# A question on an isosceles obtuse angled triangle.

Given an isosceles triangle with equal sides of length $b$ and base angle $A$ $(<π/4)$. $O$ and $I$ are the circumcenter and incenter of the triangle respectively. Then true or false $$OI= \left|\frac{b \cos(3A/2)}{2\sin(A) \cos (A/2)}\right|.$$

I have found out the values of the inradius and circumradius to be $b \sin(2 A)/2(1+\cos A)$ and $b/2 \sin(A)$ respectively and also that the isosceles triangle is obtuse angled. I also know that in an isosceles triangle the circumcenter and incenter lie on the same straight line. But I have no idea how to find $OI$. Please help.

I think you are right.

Let in $\Delta ABC$ we have: $AC=CB=b$, $\measuredangle A=\alpha$,

$D$ be midpoint of $AB$ and $E$ be a midpoint of $BC$.

Thus, $CD=b\sin\alpha$, $CO=\frac{b}{2\sin\alpha}$, $ID=b\cos\alpha\tan\frac{\alpha}{2}$ and $$OI=|CD-CO-ID|=\left|b\sin\alpha-\frac{b}{2\sin\alpha}-b\cos\alpha\tan\frac{\alpha}{2}\right|=$$ $$=\frac{b}{2\sin\alpha\cos\frac{\alpha}{2}}\left|2\sin^2\alpha\cos\frac{\alpha}{2}-\cos\frac{\alpha}{2}-2\sin\alpha\cos\alpha\sin\frac{\alpha}{2}\right|=$$ $$=\frac{b}{2\sin\alpha\cos\frac{\alpha}{2}}\left|\cos2\alpha\cos\frac{\alpha}{2}+\sin2\alpha\sin\frac{\alpha}{2}\right|=$$ $$=\frac{b\left|\cos\frac{3\alpha}{2}\right|}{2\sin\alpha\cos\frac{\alpha}{2}},$$ which you got.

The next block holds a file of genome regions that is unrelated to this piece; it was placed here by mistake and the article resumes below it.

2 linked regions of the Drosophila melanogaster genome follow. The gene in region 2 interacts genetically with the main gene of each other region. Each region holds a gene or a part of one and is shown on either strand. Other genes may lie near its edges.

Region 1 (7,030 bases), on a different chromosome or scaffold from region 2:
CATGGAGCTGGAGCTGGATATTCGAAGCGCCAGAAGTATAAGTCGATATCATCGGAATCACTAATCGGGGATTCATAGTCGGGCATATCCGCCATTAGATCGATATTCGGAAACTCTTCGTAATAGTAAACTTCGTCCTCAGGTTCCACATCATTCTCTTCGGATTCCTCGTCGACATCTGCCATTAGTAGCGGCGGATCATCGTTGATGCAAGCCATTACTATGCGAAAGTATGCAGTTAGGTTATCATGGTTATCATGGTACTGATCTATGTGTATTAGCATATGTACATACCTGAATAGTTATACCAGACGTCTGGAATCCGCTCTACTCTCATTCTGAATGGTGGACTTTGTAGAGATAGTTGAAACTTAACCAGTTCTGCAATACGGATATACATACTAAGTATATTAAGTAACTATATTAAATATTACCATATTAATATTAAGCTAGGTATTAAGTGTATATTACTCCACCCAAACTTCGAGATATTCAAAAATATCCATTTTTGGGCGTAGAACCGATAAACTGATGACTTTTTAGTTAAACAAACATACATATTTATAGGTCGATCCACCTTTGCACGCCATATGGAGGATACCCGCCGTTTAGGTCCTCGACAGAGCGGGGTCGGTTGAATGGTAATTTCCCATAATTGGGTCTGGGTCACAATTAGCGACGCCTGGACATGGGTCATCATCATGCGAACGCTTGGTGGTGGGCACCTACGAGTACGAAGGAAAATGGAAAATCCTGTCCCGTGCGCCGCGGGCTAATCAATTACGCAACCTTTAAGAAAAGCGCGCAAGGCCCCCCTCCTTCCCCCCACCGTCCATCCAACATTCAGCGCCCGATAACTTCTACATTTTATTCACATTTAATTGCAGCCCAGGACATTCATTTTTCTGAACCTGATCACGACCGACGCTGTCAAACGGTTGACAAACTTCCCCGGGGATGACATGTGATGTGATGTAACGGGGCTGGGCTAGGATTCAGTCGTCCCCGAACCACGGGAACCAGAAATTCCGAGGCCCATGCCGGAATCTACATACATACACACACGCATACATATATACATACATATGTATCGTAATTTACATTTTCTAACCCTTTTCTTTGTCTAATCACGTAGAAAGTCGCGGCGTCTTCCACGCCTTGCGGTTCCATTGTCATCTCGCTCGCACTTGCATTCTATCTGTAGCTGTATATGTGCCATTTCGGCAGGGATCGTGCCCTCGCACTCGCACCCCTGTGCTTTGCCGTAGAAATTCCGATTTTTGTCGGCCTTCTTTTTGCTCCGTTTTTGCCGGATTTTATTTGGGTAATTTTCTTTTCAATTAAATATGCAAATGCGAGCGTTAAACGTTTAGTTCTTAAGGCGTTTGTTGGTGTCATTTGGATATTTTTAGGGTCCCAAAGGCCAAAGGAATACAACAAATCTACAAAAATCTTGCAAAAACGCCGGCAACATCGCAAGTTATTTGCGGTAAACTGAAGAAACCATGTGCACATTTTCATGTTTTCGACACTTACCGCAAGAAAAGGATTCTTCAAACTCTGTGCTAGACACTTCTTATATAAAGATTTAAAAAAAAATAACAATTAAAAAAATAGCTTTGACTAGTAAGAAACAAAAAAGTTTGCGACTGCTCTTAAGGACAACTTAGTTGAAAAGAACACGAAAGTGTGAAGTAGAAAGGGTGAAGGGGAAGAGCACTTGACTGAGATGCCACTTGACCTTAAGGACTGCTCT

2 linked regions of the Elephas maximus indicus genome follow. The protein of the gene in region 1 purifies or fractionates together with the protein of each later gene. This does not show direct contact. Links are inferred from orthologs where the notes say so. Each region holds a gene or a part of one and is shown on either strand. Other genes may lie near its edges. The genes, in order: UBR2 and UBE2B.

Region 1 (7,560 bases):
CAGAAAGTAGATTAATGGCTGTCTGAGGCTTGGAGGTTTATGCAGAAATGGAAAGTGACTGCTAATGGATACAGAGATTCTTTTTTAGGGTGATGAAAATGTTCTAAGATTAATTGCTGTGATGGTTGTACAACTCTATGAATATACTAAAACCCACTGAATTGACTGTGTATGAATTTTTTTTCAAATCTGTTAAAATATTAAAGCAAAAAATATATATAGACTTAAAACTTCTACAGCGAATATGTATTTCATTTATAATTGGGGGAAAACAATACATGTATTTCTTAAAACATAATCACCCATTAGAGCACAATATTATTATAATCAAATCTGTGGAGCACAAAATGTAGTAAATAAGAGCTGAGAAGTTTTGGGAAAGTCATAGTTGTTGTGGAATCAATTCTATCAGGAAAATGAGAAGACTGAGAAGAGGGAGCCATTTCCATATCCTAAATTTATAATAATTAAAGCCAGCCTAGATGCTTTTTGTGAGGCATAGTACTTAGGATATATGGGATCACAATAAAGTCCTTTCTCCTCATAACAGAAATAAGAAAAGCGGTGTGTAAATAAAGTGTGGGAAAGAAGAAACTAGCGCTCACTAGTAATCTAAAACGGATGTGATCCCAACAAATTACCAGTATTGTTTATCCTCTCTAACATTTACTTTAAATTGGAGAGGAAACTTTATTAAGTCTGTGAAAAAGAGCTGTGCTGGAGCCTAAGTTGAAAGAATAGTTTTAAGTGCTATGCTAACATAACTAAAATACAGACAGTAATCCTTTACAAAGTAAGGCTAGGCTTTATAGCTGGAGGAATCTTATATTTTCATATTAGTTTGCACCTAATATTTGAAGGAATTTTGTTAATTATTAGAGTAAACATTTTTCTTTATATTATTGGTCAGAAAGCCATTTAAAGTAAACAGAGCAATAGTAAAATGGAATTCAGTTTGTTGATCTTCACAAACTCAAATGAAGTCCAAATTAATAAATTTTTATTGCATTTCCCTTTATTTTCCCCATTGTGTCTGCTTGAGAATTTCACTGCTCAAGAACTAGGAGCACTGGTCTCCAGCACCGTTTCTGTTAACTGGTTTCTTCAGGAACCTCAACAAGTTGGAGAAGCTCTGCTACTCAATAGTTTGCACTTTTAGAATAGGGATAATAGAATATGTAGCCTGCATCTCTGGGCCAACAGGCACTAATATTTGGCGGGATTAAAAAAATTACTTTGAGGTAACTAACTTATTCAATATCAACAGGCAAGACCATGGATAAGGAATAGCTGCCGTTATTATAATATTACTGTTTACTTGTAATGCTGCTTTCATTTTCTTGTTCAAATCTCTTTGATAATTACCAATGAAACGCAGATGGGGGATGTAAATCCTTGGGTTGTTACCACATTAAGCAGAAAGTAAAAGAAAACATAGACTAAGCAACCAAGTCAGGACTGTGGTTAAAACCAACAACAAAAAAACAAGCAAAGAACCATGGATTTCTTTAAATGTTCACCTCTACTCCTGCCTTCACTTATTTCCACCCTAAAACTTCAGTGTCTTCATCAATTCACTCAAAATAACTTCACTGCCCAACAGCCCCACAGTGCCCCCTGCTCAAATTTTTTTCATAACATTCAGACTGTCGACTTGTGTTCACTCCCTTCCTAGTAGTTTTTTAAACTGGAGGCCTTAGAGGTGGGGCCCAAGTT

• By ID you mean inradius right? – Lokesh Sangewar Sep 12 '17 at 17:20
• @Lokesh Sangewar Yes, of course. – Michael Rozenberg Sep 12 '17 at 17:22
• hahah....ok thanks a lot for your help. – Lokesh Sangewar Sep 12 '17 at 17:23
• @Lokesh Sangewar You are welcome! – Michael Rozenberg Sep 12 '17 at 17:23

this distance is given by $$d=R^2-2Rr$$ this is the formula of Euler

• Any short and sweet proof for this? – Lokesh Sangewar Sep 12 '17 at 16:38
• see here youtube.com/watch?v=AxJy9V0gPZ0 i hope this will help you – Dr. Sonnhard Graubner Sep 12 '17 at 16:40
• I'm having problem simplifying the expression. Can you please help me by writing down the simplification? – Lokesh Sangewar Sep 12 '17 at 16:46
• which expression do you mean? – Dr. Sonnhard Graubner Sep 12 '17 at 16:49
• d=R^2-2Rr. I have reached the denominator part....having some trouble – Lokesh Sangewar Sep 12 '17 at 16:50